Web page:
Sunbeam Hot Springs is a geothermally influenced spring located near Stanley, Idaho. Water emerges at the main vent at 72 degrees C (162 F) as it runs downhill before crossing under a highway and entering the Salmon River. Because I was working periodically in the area between October 2000 and April 2002, I had five seasonal opportunities to sample the aquatic organisms. In total, I found seven taxa of invertebrates, including five kinds of insects, one kind of water mite, and one kind of seed shrimp. Total density estimates ranged from 86-186 organisms/m2.
I started sampling before I had read anything on hot springs in the scientific literature. After the first collecting trip, I did some research and discovered that I should not have found any invertebrates. To my surprise, a scientific article stated flatly that, in hot springs, “(N)o insect lives above 50 degrees C. (122 F)” (1)
On subsequent visits I rechecked my work, took more thorough temperature measurements to rule out possible explanations, and decided that I had, indeed, found an entire community of insects living at temperatures ranging from 52-58 degrees C.
I presented my findings at a scientific meeting in June 2004. After the presentation the comments of the audience were enlightening – not because they shed more light on my studies in the hot springs, but because they showed an interesting aspect of human behavior.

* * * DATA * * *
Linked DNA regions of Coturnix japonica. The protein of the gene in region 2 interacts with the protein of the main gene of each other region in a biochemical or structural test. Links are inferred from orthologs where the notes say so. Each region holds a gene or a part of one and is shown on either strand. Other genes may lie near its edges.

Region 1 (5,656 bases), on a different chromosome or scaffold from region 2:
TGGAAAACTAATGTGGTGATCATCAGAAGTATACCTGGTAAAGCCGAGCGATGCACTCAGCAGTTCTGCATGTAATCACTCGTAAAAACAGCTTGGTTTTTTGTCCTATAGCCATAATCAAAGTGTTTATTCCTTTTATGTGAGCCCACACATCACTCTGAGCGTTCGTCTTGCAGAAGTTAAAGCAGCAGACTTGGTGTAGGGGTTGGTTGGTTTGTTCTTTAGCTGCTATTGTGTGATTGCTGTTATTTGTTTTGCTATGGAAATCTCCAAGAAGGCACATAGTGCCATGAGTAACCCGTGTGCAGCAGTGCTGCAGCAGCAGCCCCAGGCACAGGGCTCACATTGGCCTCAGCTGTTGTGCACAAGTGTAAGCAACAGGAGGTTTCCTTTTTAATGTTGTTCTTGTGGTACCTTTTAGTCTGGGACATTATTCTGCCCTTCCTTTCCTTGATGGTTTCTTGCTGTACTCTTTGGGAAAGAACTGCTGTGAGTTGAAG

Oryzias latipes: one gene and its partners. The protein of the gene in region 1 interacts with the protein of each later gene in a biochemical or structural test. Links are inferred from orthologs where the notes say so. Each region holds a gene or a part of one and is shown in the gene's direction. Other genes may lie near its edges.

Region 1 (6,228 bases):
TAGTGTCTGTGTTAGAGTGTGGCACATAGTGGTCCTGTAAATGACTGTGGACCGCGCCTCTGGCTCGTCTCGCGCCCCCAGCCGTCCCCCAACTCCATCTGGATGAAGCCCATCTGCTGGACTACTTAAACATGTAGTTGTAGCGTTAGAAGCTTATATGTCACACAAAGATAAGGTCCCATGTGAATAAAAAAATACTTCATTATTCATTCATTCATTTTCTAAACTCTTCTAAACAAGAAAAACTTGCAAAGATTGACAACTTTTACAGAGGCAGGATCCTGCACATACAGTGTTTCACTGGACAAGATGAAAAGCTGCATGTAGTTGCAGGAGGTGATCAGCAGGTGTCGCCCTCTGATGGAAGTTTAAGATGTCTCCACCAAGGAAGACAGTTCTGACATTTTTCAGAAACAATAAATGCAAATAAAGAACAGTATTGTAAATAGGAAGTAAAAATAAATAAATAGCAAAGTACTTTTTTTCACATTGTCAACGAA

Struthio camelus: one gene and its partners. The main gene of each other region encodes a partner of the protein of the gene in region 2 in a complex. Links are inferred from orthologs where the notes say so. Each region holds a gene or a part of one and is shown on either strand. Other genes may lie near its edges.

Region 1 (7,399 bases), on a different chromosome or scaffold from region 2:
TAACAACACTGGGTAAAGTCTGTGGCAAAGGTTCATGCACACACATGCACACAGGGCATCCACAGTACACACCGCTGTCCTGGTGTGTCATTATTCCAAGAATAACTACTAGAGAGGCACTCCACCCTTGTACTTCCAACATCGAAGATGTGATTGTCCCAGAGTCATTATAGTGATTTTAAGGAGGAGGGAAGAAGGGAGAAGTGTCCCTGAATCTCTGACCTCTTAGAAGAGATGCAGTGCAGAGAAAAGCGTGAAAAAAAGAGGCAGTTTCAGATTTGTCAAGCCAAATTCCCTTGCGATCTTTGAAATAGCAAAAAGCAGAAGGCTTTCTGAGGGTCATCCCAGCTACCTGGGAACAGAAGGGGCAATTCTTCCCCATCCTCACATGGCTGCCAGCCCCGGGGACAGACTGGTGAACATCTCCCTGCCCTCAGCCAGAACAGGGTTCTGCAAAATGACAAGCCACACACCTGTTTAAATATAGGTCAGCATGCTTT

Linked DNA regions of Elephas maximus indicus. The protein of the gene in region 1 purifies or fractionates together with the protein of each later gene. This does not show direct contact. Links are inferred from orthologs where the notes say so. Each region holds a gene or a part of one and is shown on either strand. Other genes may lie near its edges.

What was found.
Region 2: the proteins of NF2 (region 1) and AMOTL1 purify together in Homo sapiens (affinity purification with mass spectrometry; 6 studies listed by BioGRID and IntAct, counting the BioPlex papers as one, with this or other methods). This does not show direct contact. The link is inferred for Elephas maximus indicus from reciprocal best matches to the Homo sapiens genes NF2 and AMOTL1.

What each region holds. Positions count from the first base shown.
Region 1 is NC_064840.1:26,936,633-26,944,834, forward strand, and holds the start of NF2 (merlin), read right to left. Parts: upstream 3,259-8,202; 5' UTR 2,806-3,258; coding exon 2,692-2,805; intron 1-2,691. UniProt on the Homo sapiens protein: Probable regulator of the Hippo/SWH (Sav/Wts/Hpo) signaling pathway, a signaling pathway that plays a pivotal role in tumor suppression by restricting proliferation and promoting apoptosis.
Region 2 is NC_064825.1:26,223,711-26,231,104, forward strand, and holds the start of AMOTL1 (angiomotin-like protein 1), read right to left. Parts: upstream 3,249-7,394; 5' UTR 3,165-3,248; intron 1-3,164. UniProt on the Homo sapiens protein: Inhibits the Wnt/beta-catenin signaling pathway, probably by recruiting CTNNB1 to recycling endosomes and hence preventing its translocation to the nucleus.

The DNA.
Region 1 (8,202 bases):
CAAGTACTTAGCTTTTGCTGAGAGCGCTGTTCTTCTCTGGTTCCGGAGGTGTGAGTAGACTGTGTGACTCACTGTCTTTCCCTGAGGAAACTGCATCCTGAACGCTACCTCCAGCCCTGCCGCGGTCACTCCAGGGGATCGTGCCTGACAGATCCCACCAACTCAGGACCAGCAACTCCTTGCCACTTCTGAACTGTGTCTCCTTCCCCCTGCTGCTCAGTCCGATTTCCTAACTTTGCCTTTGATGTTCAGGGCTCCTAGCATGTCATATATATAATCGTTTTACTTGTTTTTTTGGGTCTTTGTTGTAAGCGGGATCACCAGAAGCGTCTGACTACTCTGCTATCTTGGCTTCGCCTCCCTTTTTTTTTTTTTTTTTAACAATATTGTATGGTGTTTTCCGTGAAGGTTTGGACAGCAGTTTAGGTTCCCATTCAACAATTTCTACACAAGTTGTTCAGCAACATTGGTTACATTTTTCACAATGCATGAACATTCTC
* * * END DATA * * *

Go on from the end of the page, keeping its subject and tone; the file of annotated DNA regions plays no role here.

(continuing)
Several scientists, including a university professor, told me that they had previously read Dr. Pritchard’s article and had since neglected collecting organisms in any hot springs where temperatures exceeded 50 degrees C. They presumed those springs would be lifeless. Because I had not read Dr. Pritchard’s article, I didn’t know that my collecting should be futile.
This observation is parallel to the evolutionary indoctrination going on in our mainstream education system. Thanks to evolutionary propaganda, many students who might naturally conclude there is a Creator-God, have foregone belief in Creation only because its honest teaching is excluded from the curriculum.
(1) Pritchard, 1991, “Insects in Thermal Springs.” Memoirs of the Entomological Society of Canada
Originally published in the May/June 2005 issue of Think and Believe.